The following principles should be considered when designing a roadmapping
initiative to support the customisation (configuration) of roadmapping to suit the
particular business need and context:
• Scope. The business need must be clearly understood, and aims articulated
(who is the customer?). The context and scope must also be clearly understood;
the unit-of-analysis (granularity) can range from components in complex products
to platforms, functions, business units, corporations and entire industrial sectors and
fields of science.
Next generation roadmapping for innovation planning 143
• Context. The approach will depend on the business and innovation context,
for example, position in the process funnel/pipeline (Figure 2), innovation type
(incremental vs. radical), level of uncertainty and available information/knowledge.
A roadmap workshop can be used to capture a ‘snapshot’ of the best overview of the
current thinking, to identify opportunities, key issues for discussion, as a basis for
• Stakeholders. Ownership and participation are critical success factors, with the
process benefiting from wide-ranging perspectives: levels in organisation, functions
(in particular commercial-technical) and other organisations (suppliers, customers,
investors, partners). Workshop agendas, activities and facilitation techniques need to
be adapted to suit the group size.
• Architecture. The roadmap ‘architecture’ (structure) should be adapted to suit the
issue being addressed. The principle is illustrated in Figure 1, where key strategic
questions and knowledge perspectives provide a generic framework that can be
adapted to fit the particular application, by defining appropriate timeframes and
layers (and sub-layers). A holistic approach is recommended, where all of the
important perspectives are represented appropriately, providing a common visual
language and structure within which many strategic issues can be positioned and
discussed. Based on hierarchical taxonomies, a scalable framework can be designed
that can then be used throughout the process and at different levels of granularity.
An example roadmap architecture is shown in Figure 4.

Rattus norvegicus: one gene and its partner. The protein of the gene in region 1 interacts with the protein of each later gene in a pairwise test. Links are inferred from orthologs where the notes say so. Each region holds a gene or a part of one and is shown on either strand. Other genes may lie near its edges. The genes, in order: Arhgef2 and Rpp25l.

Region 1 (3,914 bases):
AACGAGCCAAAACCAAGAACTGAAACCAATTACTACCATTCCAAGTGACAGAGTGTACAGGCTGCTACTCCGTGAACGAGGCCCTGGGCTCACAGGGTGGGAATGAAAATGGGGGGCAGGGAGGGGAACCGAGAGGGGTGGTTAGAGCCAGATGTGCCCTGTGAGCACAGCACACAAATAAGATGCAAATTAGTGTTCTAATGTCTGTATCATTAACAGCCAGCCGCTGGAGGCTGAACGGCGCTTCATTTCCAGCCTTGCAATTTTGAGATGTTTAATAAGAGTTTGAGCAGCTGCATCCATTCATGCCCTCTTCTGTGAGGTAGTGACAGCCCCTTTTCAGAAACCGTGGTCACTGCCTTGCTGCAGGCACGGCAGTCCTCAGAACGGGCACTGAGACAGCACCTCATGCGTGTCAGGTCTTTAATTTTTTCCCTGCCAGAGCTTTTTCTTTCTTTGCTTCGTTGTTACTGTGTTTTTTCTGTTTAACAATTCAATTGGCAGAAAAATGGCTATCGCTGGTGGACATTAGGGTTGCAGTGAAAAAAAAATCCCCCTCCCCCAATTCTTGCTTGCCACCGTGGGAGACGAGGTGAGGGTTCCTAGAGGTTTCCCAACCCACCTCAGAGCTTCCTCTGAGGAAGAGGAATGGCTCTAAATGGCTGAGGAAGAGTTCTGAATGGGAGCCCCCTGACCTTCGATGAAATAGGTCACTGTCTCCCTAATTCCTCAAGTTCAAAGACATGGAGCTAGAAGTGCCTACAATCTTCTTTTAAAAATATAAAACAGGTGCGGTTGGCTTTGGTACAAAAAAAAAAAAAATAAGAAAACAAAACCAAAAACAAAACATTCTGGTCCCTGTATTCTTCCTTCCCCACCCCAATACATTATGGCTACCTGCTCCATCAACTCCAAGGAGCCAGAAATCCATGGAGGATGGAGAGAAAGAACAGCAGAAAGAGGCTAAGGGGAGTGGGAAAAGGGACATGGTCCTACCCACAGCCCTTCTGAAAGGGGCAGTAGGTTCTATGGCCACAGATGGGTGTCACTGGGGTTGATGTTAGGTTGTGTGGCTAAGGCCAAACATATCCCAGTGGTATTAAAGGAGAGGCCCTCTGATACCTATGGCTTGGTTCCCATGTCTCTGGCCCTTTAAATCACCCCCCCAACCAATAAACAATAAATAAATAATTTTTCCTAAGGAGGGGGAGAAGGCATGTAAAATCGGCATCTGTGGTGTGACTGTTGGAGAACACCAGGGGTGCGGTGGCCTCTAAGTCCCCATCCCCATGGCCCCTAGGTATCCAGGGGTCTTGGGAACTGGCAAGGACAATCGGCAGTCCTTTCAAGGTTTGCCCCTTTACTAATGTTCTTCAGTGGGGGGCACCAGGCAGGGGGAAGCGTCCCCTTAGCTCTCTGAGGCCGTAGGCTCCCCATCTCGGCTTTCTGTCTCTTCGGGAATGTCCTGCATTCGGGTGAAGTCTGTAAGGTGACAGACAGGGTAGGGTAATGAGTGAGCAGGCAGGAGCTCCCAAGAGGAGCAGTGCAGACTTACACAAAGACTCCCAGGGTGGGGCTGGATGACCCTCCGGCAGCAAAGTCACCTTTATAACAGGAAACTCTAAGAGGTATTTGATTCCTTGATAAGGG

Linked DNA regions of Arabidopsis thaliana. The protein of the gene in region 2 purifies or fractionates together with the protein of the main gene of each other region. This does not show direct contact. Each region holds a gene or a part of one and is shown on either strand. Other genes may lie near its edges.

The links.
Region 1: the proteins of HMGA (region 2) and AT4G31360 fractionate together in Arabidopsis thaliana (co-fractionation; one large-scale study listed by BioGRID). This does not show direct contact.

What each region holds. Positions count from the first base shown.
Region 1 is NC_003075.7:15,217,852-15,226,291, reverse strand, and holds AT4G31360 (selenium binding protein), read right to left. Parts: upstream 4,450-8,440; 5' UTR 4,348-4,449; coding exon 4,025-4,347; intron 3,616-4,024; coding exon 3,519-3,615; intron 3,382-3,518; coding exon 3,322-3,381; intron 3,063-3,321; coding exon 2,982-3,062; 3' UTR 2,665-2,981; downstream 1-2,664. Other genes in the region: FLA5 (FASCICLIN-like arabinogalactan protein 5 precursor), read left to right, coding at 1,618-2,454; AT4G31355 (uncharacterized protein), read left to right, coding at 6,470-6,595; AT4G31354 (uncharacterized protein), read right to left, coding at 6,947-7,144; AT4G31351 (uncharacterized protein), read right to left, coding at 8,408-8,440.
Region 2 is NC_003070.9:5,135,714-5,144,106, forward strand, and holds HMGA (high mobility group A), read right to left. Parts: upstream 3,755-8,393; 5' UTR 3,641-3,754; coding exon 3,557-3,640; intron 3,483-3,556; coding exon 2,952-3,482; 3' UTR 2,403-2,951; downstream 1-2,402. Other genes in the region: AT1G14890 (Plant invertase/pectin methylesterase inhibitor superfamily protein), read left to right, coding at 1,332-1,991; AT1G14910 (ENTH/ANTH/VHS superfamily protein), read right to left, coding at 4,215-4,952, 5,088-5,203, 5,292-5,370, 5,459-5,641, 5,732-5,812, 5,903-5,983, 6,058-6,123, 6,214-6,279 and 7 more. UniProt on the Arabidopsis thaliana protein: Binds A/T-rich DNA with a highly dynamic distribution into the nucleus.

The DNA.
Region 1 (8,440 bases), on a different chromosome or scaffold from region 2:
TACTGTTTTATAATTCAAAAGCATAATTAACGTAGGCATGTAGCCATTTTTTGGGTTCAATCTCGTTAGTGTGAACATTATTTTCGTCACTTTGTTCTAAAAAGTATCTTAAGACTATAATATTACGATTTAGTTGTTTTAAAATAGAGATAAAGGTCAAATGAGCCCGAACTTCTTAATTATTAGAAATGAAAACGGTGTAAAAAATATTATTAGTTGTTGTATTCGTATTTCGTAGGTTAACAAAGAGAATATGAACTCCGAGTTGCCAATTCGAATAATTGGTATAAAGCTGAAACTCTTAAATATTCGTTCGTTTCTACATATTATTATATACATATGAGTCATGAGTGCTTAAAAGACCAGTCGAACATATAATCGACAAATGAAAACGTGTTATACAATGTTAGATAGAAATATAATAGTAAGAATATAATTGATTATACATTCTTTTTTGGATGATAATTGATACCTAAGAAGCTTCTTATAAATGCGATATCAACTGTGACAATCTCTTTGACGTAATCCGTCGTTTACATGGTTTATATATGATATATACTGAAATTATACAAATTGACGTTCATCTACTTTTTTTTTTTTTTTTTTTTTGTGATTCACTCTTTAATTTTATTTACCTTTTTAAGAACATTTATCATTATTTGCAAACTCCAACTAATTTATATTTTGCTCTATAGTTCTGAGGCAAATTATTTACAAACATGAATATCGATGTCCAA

• Process. The roadmapping process needs to be adapted to suit the issue being
addressed. This includes a ‘macro’-process, typically over periods of weeks and
months, aligned with core business process deadlines (a new product development
stage gate, for example), together with a ‘micro’-process defined by the agenda of
any workshops that are run to support the macro-process.
• Alignment. Integration aspects should be considered, in terms of how roadmapping
links to other business processes, other management tools (for example, portfolio
methods, scenario planning, balanced scorecard), information systems and
organisational structures (Simonse, 1998; Eijnatten and Simonse, 1999).
• Preparation. Identify available information, and any constraints or assumptions that
need to be made, together with preparation required for workshops.
The condensed visual format of a roadmap is important, providing a ‘one-page’
high-level view of the system in question, incorporating all key perspectives in a form
that supports the strategic dialogue necessary for developing consensus and aligning
action. This kind of roadmap can be thought of as a general-purpose ‘strategic lens’,
through which a complex system (such as a business) can be viewed. The purpose
of this lens is to structure and represent multiple interrelated perspectives on
the evolution of the system, providing a framework to support understanding and
144 R. Phaal et al.
Figure 4 Example roadmap structure (knowledge architecture)
4 Customisation example
Different lines of businesses aim for different competitive advantages depending
on factors such as size and industrial sector. In response to these different needs,